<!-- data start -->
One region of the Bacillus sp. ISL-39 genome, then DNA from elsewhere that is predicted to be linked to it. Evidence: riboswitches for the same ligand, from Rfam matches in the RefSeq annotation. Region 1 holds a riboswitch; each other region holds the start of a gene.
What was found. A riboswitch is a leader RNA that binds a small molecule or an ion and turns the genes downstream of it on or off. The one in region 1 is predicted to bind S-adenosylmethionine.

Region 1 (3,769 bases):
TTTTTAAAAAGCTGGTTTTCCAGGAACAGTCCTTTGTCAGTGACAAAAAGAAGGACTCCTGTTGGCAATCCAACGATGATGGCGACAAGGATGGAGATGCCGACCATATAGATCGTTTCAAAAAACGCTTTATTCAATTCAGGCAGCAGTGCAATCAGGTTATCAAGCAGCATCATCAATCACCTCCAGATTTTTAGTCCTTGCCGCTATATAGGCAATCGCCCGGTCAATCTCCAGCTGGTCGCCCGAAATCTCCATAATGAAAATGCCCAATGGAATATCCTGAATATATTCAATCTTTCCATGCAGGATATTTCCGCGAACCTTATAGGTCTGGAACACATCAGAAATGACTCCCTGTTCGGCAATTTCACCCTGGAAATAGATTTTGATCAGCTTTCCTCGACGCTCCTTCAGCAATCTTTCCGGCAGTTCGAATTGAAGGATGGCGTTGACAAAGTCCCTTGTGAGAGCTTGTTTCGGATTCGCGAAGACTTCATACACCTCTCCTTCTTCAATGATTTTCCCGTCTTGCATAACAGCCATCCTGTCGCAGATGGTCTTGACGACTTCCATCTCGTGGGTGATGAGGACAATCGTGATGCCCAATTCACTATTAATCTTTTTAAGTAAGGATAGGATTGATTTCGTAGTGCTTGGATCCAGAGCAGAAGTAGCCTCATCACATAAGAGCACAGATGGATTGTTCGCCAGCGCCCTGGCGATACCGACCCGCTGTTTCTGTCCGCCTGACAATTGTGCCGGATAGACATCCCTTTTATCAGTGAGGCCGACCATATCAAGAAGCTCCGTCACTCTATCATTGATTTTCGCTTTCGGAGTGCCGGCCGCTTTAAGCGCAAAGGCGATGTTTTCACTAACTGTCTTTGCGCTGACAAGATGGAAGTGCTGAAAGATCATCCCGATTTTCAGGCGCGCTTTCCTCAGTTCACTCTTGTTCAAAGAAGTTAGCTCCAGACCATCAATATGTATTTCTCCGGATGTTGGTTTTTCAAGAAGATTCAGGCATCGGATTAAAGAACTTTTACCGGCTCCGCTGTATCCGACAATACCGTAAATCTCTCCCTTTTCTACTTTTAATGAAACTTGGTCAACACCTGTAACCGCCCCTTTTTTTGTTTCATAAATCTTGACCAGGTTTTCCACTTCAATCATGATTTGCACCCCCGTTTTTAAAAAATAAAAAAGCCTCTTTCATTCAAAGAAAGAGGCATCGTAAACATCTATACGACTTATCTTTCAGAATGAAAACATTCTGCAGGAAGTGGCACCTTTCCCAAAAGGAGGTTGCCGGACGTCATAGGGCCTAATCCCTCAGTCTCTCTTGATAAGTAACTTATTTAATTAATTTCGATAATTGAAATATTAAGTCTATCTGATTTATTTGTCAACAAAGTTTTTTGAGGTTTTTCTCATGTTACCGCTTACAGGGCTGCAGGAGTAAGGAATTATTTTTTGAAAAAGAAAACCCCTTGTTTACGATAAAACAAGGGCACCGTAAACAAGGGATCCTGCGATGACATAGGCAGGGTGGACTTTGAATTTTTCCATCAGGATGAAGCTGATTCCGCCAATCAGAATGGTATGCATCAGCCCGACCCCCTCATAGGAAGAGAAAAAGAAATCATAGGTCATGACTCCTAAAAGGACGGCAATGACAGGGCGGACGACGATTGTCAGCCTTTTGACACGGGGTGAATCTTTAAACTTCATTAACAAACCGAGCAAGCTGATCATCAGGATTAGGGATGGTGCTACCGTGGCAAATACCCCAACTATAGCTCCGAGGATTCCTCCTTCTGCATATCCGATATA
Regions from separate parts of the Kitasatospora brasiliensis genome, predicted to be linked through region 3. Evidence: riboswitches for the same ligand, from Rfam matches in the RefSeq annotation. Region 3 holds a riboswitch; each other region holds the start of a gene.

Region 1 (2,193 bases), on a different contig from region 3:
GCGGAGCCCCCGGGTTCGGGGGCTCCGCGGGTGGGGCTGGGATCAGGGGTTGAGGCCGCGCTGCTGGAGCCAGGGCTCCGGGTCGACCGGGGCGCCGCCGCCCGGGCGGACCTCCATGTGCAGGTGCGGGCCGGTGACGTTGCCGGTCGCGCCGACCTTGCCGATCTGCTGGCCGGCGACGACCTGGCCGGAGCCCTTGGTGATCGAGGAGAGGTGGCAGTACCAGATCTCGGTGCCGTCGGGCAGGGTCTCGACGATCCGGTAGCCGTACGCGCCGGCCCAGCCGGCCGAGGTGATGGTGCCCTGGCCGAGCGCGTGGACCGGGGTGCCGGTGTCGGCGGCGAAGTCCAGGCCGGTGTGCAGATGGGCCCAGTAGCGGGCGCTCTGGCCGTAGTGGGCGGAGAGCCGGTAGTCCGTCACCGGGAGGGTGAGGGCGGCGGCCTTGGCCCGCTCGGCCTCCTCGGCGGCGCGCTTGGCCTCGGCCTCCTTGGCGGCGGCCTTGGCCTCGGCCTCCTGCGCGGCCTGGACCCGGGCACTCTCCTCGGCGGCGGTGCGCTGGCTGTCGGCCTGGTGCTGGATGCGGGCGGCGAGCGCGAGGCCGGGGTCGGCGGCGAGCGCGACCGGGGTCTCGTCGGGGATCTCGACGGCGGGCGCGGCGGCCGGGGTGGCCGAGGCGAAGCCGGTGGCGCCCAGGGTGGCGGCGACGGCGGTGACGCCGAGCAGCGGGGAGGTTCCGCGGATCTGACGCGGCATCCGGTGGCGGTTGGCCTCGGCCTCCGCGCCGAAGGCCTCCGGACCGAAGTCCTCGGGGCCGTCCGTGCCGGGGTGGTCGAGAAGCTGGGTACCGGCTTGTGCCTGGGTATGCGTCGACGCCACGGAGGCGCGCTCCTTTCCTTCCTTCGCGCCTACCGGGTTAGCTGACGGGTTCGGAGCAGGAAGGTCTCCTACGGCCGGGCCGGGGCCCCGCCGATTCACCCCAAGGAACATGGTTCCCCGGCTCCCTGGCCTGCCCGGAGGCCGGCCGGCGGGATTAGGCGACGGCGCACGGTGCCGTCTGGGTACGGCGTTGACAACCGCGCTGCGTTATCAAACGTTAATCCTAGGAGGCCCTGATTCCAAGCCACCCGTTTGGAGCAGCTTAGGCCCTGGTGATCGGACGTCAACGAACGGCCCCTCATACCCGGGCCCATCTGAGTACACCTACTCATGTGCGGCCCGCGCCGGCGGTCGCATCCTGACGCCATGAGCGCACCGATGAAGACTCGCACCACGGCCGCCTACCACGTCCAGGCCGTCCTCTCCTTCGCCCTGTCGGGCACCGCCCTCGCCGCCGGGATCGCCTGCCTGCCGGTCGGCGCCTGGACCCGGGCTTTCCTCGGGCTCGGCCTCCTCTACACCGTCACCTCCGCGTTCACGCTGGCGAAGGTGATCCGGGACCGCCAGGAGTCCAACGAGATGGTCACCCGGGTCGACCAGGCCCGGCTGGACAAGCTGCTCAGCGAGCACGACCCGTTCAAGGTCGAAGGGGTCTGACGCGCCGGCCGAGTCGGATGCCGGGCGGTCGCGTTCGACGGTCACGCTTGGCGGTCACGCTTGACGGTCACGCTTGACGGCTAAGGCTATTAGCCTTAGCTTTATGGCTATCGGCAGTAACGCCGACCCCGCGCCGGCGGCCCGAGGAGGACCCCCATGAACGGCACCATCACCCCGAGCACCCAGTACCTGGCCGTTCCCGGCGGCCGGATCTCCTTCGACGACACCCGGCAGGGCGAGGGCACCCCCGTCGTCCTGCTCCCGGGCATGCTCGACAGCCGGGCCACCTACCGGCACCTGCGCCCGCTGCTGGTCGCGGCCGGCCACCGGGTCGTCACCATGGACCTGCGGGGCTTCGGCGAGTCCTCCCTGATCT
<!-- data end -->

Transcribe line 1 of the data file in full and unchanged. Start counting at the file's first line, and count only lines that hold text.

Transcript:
One region of the Bacillus sp. ISL-39 genome, then DNA from elsewhere that is predicted to be linked to it. Evidence: riboswitches for the same ligand, from Rfam matches in the RefSeq annotation. Region 1 holds a riboswitch; each other region holds the start of a gene.